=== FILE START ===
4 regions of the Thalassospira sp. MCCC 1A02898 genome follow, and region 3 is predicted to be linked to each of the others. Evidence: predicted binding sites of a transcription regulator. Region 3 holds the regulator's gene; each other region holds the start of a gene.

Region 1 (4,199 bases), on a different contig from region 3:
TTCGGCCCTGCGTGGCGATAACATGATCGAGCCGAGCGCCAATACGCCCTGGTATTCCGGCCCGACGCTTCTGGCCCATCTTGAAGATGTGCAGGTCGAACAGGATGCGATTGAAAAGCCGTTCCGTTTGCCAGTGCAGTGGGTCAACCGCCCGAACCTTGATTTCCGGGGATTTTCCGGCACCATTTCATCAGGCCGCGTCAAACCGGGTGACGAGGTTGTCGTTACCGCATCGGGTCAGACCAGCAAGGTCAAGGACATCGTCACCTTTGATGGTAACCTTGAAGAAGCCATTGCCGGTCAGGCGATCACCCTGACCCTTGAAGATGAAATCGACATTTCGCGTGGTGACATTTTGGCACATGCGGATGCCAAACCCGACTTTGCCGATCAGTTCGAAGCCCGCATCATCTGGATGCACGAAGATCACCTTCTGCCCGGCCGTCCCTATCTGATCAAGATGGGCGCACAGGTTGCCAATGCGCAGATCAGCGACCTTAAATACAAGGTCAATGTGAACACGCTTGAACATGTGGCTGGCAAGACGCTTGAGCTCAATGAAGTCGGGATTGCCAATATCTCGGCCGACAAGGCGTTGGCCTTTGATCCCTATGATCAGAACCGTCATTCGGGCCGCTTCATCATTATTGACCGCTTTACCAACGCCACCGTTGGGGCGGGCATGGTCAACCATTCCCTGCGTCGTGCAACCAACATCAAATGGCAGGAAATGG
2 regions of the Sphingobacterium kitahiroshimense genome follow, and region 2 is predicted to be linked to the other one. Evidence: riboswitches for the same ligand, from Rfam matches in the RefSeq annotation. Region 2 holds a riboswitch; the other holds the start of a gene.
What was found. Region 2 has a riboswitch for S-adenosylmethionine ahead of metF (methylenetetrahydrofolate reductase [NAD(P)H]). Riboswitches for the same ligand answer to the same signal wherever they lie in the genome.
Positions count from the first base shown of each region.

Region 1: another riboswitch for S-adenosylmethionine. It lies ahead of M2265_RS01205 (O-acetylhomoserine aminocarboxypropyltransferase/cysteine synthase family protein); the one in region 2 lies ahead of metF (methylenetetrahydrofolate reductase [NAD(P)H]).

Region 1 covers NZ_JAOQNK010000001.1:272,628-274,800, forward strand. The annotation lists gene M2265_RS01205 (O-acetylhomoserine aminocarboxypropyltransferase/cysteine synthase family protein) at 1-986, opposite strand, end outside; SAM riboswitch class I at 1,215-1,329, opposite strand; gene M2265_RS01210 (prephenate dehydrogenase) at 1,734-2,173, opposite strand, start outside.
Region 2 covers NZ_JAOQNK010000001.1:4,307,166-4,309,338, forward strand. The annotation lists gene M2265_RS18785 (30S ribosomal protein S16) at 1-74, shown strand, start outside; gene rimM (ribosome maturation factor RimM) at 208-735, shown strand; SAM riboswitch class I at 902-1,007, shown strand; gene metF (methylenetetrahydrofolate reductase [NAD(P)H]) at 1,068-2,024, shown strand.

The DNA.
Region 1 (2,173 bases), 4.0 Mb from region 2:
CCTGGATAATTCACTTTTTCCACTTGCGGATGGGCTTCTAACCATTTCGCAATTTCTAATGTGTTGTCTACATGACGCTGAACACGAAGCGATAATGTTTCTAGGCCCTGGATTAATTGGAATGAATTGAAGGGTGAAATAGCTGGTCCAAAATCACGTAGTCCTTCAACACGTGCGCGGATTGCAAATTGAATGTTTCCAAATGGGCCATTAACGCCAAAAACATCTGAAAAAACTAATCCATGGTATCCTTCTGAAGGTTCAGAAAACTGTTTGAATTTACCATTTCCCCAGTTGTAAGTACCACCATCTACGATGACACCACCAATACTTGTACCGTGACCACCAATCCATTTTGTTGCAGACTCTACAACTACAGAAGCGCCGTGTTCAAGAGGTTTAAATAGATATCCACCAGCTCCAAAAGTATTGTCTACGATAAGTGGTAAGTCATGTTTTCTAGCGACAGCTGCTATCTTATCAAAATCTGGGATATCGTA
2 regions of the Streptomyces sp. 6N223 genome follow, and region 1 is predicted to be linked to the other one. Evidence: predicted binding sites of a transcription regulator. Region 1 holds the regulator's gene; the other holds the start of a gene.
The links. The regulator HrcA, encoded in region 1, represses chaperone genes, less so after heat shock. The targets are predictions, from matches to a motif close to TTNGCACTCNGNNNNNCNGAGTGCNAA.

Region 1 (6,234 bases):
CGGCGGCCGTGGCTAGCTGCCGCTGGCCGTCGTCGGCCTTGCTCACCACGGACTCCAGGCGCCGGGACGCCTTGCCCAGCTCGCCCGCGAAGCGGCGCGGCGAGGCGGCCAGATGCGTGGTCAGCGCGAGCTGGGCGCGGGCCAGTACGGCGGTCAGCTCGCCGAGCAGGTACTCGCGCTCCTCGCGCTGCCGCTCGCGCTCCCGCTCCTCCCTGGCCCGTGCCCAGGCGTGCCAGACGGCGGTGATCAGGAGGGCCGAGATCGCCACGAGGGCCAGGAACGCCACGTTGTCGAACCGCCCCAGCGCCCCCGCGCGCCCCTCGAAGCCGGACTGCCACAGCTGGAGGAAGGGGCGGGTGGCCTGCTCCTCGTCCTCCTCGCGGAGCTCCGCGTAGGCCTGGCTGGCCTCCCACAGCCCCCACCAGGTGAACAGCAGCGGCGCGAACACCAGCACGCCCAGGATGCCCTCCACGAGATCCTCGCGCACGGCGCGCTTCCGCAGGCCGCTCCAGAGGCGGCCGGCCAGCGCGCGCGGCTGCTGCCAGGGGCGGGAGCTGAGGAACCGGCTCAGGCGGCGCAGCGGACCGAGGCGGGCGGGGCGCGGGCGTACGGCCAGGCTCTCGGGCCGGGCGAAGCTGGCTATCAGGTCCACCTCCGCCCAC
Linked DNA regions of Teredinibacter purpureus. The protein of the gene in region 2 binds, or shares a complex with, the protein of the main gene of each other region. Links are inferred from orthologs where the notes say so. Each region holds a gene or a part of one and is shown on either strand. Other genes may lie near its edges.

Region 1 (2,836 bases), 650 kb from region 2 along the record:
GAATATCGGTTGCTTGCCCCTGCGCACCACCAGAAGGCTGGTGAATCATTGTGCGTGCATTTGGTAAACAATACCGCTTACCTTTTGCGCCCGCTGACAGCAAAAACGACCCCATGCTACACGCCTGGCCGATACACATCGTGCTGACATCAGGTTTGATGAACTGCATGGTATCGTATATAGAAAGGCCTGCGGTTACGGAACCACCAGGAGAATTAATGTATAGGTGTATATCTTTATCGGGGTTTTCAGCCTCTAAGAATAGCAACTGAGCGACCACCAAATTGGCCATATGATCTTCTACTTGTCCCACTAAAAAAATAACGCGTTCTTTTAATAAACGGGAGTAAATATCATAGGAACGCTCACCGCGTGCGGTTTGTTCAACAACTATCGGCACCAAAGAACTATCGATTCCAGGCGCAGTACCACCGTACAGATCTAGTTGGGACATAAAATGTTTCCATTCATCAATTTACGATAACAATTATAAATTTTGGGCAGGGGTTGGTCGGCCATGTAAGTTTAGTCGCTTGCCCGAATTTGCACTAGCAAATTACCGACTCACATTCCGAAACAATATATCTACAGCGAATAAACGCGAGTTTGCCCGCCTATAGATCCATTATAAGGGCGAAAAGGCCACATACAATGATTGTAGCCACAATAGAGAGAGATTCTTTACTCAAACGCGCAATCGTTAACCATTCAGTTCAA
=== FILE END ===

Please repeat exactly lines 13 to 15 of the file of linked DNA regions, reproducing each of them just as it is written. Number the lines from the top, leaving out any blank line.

2 regions of the Streptomyces sp. 6N223 genome follow, and region 1 is predicted to be linked to the other one. Evidence: predicted binding sites of a transcription regulator. Region 1 holds the regulator's gene; the other holds the start of a gene.
The links. The regulator HrcA, encoded in region 1, represses chaperone genes, less so after heat shock. The targets are predictions, from matches to a motif close to TTNGCACTCNGNNNNNCNGAGTGCNAA.

Region 1 (6,234 bases):